“DO YOU believe that art is a reflection of life?” one of the participants in an art workshop for students of various indigenous peoples groups from all over Mindanao. “Of course,” I replied, “because how can you do art if you do not have life?” KNEW where the question was coming from though, as I earlier urged them to focus on the positives and their uniqueness to win hearts over to their causes. It was her way to challenge my call to focus on the positive as they are used to shouting, crying, rallying, and singing out their anger, and so I added, “But to focus on the bad and sadness in your art and spread that to others I believe is a great disservice to humanity.”
If you sing of pain and sufferings, doesn't it bring you more pain and sufferings? Like a wound that you peel out the scab over and over again, the wound is opened and reopened, the constant scratching making the wound bigger, uglier.
The communist revolution in the Philippines is more than 50 years old now. All my life, it has been there. The angry shouts for the emancipation of the masses just gathered more anger. The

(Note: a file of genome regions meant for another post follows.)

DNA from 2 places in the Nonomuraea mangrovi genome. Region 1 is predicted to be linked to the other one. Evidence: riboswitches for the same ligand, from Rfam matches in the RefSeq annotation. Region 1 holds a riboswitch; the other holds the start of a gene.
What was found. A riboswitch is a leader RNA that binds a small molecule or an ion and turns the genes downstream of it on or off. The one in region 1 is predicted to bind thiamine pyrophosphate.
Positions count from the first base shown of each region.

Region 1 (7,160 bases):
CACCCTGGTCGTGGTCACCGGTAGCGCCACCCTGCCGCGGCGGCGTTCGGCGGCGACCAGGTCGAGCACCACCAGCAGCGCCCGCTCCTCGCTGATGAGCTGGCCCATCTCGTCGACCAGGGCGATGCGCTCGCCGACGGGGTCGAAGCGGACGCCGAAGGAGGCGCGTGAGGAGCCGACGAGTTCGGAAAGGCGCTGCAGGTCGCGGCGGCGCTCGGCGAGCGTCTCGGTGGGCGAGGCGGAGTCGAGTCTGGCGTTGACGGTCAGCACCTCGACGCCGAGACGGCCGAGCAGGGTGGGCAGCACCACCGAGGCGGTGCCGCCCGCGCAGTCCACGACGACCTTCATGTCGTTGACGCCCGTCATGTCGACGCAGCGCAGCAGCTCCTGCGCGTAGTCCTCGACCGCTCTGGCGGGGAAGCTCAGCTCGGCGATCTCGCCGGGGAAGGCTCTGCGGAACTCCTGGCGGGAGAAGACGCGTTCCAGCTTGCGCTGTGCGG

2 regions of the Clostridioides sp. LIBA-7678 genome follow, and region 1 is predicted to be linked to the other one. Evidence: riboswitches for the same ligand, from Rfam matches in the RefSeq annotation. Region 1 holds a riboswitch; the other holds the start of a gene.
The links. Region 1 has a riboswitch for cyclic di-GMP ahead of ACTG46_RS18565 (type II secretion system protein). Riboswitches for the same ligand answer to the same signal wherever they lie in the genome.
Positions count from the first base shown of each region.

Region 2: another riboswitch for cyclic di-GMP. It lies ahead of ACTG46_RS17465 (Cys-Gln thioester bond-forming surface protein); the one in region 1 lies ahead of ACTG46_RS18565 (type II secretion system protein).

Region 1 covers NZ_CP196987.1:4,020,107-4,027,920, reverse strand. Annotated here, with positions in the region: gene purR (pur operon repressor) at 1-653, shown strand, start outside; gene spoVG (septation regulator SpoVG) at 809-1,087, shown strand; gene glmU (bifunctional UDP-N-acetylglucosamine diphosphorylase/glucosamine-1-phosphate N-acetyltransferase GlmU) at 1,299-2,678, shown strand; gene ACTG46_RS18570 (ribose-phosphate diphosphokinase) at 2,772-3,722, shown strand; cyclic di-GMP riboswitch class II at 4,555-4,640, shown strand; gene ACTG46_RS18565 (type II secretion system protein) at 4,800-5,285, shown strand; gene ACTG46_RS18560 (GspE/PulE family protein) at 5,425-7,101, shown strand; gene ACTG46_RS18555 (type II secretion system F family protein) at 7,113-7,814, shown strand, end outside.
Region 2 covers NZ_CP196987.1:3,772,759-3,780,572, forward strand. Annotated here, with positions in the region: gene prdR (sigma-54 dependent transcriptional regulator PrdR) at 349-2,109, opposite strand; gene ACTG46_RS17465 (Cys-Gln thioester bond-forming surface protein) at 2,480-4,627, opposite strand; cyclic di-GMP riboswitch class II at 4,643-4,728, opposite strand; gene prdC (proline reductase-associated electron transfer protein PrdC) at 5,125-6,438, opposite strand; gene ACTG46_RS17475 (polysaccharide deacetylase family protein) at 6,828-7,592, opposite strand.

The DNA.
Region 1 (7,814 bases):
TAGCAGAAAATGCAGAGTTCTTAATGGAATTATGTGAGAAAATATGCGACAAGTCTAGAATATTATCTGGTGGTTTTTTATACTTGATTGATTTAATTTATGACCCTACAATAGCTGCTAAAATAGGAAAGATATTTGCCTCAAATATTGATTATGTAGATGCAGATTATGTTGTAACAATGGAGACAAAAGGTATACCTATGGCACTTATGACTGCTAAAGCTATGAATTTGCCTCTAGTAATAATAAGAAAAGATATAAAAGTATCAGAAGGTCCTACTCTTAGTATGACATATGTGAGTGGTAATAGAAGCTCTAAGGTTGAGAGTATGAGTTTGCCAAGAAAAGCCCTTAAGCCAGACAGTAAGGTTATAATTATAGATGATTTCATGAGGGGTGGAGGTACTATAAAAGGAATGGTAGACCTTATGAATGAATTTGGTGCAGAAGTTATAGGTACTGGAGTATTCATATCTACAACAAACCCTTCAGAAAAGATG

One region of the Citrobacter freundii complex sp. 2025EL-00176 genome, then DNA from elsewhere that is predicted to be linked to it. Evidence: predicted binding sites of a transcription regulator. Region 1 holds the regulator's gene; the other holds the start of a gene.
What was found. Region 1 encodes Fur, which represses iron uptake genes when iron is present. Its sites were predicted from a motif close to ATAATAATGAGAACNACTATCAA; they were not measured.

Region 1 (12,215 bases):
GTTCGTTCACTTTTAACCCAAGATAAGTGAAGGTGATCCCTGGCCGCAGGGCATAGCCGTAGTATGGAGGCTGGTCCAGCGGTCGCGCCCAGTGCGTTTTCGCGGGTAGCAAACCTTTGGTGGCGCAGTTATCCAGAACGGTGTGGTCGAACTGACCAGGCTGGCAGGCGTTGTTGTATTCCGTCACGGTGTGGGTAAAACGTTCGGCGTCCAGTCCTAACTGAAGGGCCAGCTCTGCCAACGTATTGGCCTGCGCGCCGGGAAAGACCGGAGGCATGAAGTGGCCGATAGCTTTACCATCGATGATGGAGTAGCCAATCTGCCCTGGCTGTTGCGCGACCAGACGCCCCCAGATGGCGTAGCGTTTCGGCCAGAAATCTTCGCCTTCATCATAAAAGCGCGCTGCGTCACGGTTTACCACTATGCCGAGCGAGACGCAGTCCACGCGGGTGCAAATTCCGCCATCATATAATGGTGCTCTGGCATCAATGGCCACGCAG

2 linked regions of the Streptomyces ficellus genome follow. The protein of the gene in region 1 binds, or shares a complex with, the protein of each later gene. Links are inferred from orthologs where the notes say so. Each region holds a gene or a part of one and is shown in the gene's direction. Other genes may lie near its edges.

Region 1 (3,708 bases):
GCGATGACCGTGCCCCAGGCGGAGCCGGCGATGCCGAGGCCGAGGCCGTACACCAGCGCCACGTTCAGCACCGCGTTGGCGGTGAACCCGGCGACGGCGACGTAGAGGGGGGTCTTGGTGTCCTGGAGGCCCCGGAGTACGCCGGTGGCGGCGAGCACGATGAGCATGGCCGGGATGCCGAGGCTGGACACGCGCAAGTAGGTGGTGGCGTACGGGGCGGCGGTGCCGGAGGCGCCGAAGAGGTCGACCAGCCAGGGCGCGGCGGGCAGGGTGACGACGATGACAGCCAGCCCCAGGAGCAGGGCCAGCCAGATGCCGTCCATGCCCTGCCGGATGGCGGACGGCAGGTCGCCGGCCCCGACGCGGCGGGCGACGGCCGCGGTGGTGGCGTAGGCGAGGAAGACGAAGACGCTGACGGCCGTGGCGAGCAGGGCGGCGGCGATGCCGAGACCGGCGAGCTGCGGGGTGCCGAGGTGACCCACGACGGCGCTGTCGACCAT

Imasses remain shackled. The radicalism that is calling to flip the triangle of social order where the rich and exploiting few are on top of the wide mass base has succeeded only in embedding the idea that a flip is necessary before emancipation can ever be achieved. In the real world, more and more rags to riches stories are happening because they dared chase their dreams without waiting for the flip. Their dreams of emancipation came without conditions, they merely chased the dreams and made them happen.
In the real world, life goes on.
It was past 4 p.m., the big boys in the art workshop were getting edgy.
“Ma'am,” one told the school director, “We will stop now because we have to get the cows and goats”
In response, the school directress told the students assigned for logistics: "Call the Grade 11 boys who can get the cows and goats from the field”
Life goes on, and a day ends.